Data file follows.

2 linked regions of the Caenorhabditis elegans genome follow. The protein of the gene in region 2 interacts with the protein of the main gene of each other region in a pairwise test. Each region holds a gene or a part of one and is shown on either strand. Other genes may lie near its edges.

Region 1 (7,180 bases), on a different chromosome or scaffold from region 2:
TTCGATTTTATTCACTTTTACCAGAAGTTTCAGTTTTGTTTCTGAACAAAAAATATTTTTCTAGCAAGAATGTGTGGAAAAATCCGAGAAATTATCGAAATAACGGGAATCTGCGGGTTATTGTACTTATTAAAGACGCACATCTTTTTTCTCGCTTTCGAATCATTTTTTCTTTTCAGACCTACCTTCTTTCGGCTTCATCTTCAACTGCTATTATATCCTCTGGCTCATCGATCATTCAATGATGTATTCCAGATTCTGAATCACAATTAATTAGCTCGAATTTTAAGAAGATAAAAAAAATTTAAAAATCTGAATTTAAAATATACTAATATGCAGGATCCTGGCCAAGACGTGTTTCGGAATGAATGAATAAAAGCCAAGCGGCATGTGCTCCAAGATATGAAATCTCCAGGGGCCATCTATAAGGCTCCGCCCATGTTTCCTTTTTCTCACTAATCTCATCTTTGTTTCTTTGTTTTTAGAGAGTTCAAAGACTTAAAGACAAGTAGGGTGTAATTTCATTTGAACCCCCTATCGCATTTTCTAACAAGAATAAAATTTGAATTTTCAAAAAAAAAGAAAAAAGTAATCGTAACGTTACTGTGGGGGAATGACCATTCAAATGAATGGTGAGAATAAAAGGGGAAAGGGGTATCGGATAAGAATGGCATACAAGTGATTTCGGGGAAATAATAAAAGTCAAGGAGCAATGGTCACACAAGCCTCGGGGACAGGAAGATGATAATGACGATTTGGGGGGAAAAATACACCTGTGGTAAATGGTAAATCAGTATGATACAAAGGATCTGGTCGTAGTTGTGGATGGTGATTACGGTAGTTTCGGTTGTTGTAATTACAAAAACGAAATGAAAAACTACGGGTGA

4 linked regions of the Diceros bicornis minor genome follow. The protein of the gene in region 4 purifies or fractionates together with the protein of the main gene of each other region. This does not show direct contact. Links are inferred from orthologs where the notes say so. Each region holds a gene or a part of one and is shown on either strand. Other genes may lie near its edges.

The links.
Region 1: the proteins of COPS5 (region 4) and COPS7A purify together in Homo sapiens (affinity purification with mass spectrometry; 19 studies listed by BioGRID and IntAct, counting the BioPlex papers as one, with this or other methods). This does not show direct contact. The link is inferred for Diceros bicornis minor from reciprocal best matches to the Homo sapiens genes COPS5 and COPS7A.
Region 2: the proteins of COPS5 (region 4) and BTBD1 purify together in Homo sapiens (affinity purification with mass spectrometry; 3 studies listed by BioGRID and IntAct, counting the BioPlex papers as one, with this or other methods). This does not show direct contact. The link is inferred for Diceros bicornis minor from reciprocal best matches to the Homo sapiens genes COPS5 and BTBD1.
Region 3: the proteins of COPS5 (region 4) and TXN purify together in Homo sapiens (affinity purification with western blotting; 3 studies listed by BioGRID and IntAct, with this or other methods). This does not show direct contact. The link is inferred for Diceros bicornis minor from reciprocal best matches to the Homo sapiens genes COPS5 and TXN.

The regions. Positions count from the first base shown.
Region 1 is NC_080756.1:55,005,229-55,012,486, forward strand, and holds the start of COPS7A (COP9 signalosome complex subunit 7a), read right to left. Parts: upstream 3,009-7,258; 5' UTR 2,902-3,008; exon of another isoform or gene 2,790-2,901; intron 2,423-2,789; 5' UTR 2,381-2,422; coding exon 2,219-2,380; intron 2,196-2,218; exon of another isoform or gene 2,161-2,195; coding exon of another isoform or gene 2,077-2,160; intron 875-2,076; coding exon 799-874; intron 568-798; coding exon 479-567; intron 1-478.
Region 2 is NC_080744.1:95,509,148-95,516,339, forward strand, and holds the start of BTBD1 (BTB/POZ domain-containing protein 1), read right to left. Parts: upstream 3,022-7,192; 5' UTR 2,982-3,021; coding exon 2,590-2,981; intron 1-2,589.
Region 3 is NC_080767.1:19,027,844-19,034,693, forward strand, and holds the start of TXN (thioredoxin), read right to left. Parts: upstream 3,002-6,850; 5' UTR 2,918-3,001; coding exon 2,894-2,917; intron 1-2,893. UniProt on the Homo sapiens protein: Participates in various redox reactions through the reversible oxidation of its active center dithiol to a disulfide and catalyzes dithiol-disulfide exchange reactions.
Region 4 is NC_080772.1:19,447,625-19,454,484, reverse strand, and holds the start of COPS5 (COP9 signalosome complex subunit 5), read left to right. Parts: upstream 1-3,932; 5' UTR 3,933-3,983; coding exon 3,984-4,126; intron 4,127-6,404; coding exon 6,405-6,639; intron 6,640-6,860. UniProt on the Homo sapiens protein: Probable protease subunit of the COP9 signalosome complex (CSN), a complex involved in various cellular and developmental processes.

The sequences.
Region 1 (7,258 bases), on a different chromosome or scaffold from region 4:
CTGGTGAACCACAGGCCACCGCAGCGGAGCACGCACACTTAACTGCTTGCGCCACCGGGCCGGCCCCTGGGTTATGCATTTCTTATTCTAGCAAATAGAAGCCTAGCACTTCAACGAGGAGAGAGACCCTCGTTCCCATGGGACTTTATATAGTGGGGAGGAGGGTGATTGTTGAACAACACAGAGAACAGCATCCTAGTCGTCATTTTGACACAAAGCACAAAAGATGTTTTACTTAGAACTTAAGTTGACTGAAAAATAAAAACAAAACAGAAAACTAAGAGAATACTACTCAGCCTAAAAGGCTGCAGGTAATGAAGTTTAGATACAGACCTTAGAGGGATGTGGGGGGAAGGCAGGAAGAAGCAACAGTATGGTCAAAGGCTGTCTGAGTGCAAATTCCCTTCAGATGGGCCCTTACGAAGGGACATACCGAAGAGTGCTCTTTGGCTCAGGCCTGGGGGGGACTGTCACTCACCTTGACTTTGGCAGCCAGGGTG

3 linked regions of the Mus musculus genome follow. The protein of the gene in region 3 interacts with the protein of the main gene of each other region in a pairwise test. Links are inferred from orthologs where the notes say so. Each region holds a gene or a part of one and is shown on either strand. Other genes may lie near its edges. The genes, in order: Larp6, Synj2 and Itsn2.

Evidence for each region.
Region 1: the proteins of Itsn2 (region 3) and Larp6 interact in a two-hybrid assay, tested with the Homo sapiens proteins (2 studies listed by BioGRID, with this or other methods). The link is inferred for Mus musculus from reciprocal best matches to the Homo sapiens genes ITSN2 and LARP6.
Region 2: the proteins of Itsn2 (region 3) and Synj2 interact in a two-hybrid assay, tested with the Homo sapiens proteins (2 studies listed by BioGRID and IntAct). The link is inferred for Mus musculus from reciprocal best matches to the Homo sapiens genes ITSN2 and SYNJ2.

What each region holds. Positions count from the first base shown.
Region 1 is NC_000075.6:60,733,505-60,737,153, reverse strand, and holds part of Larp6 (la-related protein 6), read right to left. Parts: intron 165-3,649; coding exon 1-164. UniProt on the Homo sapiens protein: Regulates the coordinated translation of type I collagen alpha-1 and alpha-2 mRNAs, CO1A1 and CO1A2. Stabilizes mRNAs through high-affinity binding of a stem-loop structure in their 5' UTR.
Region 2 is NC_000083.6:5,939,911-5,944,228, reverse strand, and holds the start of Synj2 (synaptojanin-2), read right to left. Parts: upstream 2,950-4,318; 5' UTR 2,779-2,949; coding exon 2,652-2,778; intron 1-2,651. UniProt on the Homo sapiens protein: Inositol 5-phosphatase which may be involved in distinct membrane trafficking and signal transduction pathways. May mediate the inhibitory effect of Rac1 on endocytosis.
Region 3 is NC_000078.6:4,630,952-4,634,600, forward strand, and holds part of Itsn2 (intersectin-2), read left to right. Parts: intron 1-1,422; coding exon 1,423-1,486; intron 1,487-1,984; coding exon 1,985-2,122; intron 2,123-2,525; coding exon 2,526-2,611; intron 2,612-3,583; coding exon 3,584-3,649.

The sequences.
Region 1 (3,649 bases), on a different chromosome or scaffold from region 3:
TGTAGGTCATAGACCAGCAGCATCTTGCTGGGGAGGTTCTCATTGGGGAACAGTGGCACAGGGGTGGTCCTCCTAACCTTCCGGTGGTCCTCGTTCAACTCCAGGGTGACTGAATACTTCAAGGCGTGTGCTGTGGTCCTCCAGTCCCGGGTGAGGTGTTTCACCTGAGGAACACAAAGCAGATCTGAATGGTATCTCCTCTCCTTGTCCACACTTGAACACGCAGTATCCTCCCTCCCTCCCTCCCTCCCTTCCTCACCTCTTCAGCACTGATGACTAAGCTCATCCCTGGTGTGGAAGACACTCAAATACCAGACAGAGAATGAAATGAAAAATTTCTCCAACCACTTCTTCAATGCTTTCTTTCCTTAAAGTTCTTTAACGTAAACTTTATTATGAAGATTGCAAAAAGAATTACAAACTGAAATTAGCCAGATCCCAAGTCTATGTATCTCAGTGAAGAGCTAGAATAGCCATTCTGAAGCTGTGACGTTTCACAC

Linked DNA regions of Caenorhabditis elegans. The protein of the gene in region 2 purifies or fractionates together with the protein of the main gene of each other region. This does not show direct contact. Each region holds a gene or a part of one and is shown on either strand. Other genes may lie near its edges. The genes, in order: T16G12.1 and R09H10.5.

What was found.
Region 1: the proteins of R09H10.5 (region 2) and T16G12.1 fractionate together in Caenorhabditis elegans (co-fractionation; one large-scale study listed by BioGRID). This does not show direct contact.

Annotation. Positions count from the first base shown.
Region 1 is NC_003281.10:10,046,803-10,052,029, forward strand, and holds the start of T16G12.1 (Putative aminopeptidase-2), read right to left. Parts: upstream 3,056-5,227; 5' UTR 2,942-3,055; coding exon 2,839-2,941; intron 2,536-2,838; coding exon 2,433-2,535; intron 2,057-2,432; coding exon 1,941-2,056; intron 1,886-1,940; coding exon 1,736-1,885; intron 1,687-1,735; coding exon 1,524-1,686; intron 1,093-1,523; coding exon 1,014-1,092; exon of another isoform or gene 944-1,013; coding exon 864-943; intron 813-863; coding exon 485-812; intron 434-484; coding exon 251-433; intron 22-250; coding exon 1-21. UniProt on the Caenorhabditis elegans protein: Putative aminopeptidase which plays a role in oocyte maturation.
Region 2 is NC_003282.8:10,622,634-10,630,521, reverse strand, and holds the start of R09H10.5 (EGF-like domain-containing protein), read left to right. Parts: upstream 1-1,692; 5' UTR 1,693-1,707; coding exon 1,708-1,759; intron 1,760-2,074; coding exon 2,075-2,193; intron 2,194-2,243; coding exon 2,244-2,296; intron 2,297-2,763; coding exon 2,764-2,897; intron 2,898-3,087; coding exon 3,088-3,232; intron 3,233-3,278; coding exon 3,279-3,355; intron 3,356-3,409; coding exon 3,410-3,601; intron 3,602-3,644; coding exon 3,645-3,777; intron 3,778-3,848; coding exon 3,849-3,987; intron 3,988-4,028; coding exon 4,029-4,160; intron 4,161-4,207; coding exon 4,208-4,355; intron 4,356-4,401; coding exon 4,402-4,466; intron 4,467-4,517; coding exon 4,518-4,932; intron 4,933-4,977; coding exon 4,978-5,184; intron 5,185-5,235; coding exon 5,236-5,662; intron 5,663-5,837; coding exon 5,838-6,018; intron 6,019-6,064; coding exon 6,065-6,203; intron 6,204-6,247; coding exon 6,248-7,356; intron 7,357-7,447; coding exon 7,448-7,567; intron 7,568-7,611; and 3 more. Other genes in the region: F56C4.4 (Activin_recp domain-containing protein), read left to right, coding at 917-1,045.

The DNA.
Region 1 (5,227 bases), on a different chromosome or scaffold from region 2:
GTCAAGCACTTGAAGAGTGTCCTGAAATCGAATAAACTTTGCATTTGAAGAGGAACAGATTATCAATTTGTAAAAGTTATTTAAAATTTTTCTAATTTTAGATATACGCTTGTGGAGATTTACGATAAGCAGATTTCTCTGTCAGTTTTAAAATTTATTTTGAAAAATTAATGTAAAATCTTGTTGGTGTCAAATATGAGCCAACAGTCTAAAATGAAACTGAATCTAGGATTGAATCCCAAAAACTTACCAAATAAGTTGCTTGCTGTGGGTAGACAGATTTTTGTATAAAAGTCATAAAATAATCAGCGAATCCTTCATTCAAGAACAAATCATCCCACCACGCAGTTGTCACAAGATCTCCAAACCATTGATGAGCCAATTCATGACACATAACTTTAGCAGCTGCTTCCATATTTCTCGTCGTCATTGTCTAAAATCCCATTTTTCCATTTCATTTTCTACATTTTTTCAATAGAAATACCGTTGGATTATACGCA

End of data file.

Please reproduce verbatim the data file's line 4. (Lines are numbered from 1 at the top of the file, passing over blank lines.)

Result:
4 linked regions of the Diceros bicornis minor genome follow. The protein of the gene in region 4 purifies or fractionates together with the protein of the main gene of each other region. This does not show direct contact. Links are inferred from orthologs where the notes say so. Each region holds a gene or a part of one and is shown on either strand. Other genes may lie near its edges.